55.Since 2004, the Government has held the Special Commission on Youth annually, where juveniles suggest policy tasks. In the past 12 years, the Special Commission on Youth proposed 440 policy tasks, and 89.1% of them, or 392 policy tasks, have been partly incorporated into the juvenile related policy. The Youth Participation Committee through which juveniles can talk about their views on policy to local governments and the Youth Steering Committee through which they can participate in the operation of local youth facilities have been held since 1998 and 1999, respectively.

Respect for the views of the child in judiciary

56.The Government is revising case-handling procedures and rules to ensure that the procedural rights of the child are strengthened and their best interests are given priority in child-related cases, in consideration of the age and maturity of the child. In 2014, the Enforcement Rule of the Act on the Treatment of Protected Juveniles, etc. was amended to include a new provision to provide the child with sufficient opportunities to state when investigating his/her behaviours subject to disciplinary actions; the Treatment Review Committee questions whether the child has been given opportunities to state.

57.A full amendment bill of the Family Litigation Act prepared by the Government in March 2017 recognises the litigation capacity of the child in principle and requires that the opinions of all children be heard, including those under 13, rather than those who are 13 or older as in the existing provision. It also intends to introduce a litigation procedure assistance system to give children appropriate help. If the bill passes the Parliament, it will substantially guarantee the litigation capacity of children and the right to express their views in family litigation, etc.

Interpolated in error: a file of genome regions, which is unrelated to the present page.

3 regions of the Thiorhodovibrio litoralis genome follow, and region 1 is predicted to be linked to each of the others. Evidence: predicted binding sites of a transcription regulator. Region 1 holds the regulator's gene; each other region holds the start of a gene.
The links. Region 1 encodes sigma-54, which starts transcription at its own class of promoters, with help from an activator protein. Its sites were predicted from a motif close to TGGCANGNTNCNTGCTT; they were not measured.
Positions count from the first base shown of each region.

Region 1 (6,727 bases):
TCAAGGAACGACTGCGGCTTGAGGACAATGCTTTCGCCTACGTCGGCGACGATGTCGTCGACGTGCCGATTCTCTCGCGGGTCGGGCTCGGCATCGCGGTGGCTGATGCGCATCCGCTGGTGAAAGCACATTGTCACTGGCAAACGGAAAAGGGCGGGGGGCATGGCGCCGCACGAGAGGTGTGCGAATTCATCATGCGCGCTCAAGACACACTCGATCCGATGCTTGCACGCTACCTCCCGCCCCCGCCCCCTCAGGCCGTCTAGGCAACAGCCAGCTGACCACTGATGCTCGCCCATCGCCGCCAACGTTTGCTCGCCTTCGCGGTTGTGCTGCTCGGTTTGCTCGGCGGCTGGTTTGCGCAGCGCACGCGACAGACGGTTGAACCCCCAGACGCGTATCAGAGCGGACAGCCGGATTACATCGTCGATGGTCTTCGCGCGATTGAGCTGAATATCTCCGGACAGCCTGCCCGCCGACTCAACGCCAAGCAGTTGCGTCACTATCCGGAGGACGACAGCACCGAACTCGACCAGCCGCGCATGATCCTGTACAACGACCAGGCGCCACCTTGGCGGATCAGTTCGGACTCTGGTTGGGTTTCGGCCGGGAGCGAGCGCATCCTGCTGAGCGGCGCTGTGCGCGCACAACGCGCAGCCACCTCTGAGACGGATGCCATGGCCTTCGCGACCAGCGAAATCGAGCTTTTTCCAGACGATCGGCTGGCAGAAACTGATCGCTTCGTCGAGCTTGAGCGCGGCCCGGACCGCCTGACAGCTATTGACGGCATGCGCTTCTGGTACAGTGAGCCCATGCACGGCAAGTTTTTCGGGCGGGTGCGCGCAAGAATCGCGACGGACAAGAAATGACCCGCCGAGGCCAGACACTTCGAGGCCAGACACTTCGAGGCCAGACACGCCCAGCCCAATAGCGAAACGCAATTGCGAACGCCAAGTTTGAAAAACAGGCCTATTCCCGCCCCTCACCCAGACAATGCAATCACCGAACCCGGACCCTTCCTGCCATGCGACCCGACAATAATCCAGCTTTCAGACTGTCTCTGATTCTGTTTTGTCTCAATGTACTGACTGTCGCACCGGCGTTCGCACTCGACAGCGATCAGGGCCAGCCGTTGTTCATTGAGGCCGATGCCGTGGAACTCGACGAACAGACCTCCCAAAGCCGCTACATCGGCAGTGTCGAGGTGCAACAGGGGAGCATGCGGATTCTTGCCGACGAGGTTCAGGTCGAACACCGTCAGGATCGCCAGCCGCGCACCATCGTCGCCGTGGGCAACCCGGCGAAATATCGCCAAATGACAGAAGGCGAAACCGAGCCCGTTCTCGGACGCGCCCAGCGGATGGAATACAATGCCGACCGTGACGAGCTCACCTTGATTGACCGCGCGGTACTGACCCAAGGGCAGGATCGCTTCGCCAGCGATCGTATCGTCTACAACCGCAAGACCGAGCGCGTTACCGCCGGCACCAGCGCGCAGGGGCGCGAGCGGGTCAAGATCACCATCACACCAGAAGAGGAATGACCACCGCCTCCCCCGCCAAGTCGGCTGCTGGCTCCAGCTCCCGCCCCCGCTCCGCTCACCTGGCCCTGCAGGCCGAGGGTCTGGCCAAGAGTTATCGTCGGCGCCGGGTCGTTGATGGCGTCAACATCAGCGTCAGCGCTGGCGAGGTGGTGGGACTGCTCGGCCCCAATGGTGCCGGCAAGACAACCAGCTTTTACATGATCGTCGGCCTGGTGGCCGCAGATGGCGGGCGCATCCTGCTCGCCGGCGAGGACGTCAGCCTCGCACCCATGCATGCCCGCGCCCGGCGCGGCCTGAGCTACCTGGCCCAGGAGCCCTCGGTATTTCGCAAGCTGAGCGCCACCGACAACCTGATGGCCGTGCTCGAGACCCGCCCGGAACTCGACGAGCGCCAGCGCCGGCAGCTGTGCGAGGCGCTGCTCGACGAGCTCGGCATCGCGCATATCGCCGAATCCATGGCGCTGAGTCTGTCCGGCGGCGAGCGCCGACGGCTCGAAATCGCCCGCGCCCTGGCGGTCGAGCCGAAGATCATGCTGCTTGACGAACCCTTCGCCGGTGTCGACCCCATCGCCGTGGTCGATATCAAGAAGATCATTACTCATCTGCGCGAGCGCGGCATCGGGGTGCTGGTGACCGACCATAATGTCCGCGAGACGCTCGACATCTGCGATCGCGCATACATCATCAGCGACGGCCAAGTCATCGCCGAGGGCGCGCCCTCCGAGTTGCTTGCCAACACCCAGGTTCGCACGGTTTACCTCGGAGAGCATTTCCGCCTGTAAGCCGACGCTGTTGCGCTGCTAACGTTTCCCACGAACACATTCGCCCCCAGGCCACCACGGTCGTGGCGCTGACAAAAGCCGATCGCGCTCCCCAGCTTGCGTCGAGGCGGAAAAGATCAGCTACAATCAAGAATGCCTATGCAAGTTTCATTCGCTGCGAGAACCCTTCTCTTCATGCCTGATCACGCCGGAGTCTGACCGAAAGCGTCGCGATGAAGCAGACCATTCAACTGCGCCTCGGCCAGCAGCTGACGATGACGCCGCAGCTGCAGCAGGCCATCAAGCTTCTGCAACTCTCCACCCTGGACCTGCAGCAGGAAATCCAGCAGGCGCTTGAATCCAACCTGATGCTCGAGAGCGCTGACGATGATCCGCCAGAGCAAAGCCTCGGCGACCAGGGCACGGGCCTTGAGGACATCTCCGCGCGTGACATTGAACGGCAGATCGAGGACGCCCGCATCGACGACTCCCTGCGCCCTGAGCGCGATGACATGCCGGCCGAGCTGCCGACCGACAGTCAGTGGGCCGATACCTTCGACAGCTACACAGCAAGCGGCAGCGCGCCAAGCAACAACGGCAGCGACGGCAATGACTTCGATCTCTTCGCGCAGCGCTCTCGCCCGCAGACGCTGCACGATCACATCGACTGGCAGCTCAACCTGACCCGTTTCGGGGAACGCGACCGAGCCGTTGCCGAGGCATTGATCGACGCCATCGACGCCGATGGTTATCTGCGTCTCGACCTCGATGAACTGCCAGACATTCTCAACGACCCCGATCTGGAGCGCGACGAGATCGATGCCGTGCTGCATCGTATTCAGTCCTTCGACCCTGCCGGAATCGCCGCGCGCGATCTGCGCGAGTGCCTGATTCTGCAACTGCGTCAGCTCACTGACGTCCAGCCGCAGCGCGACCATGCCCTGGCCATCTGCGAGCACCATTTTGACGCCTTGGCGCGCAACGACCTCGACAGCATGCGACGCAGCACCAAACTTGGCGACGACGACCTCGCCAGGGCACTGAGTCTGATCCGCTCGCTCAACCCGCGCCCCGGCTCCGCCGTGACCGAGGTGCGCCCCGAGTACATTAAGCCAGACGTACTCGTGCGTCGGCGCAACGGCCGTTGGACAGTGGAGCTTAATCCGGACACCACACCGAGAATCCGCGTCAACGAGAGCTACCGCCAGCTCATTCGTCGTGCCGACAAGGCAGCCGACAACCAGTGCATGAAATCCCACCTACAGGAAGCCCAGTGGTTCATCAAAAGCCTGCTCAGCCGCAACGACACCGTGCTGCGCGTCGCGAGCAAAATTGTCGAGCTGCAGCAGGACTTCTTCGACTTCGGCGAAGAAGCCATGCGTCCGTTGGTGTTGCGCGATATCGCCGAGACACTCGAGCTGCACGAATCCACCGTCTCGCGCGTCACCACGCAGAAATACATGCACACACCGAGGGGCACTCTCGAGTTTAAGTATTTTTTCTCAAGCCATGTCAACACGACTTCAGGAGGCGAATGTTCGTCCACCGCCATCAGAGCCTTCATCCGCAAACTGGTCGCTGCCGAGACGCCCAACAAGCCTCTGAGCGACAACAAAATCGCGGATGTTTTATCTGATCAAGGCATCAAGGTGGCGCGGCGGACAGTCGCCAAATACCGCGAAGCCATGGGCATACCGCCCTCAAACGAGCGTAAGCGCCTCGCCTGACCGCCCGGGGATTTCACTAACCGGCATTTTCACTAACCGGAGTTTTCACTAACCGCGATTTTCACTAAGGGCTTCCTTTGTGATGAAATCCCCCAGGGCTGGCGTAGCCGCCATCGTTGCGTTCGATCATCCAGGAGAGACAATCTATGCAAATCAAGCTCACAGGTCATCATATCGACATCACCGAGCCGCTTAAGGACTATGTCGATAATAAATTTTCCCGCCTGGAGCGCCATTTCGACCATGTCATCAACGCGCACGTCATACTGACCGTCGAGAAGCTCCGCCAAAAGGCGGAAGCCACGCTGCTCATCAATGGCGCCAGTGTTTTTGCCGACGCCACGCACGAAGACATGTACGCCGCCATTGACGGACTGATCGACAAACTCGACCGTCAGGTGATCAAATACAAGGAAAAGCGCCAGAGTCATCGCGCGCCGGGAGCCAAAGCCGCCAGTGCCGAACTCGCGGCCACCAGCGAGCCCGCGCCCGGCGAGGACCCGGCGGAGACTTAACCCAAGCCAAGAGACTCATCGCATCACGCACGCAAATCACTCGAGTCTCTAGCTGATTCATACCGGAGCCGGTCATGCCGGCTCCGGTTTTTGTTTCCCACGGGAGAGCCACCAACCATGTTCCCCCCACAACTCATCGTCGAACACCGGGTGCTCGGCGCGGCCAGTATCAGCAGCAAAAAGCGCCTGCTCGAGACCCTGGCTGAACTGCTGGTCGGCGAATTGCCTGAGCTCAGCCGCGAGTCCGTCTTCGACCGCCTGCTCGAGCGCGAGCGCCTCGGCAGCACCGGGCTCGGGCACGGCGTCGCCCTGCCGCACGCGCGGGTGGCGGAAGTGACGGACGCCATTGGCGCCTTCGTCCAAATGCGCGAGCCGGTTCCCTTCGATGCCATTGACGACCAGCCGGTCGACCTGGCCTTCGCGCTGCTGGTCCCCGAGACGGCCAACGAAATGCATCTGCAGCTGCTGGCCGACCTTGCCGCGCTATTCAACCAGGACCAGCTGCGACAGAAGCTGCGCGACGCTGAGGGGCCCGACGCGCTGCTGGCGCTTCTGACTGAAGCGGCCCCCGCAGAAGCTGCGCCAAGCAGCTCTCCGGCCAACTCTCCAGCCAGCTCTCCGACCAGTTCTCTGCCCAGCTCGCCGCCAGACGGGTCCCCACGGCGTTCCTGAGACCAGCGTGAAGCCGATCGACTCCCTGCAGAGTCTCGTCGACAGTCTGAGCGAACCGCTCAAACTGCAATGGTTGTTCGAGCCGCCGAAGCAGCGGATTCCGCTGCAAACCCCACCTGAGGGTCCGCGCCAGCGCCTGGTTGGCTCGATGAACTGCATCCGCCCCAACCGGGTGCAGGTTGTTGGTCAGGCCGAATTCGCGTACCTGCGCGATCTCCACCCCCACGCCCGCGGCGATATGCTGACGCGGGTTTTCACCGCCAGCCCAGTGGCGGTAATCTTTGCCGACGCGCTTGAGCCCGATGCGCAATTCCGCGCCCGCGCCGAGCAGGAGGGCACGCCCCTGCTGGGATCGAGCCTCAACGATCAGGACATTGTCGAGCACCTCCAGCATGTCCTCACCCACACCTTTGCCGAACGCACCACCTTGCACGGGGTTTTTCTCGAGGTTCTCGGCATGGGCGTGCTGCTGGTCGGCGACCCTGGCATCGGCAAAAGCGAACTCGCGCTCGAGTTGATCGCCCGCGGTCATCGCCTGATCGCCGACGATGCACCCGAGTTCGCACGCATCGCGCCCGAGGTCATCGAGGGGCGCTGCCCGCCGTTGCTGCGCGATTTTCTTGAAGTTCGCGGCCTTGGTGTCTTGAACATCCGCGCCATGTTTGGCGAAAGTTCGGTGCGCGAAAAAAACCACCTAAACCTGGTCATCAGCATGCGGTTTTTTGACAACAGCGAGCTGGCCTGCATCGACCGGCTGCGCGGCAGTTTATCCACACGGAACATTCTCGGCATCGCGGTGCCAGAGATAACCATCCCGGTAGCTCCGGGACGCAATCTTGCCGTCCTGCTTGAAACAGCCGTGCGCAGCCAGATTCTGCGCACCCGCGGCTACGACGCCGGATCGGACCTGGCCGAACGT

Education to guarantee respect for the views of the child and the right to participation and impact assessment

58.Education on the right of the child and juvenile to participation is conducted as part of human rights education (see Chap. I, para. 21). The Government uses the results of the survey on children and youth as basic information on the extent to which the views of the child are considered and how much influence child policies have on children. The Government has probed the effectiveness of juvenile-participatory activities through studies of juvenile-participatory institutions, which revealed that juveniles had opportunities to grow as democratic citizens through participatory activities and the effectiveness of juvenile policies has been improved by incorporating policy suggestions from juveniles. The legal grounds for the implementation of the Child Policy Impact Assessment, established in 2016, will create conditions for systematic understanding of the impact of child policies and child participation.

IV.Civil rights and freedoms

A.Acquisition of nationality and registration of the birth

Recommendations 36–37

59.In the Republic of Korea, nationality is acquired based on paternal and maternal lineage and the principle of personal jurisdiction under the Nationality Act. Accordingly, a child born in the Republic of Korea to foreign parents is birth registered pursuant to the laws of the country of either parent. Even if a child’s father or mother is an unregistered immigrant, the child can be birth registered pursuant to the laws in the parents’ nations. In the case of children of refugees, those who applied for refugee status, or those who are granted a humanitarian residence permit, which are people who are unable to have their children registered with their nations’ diplomatic offices, alien registration for their children can be done with a doctor-issued birth certificate attached.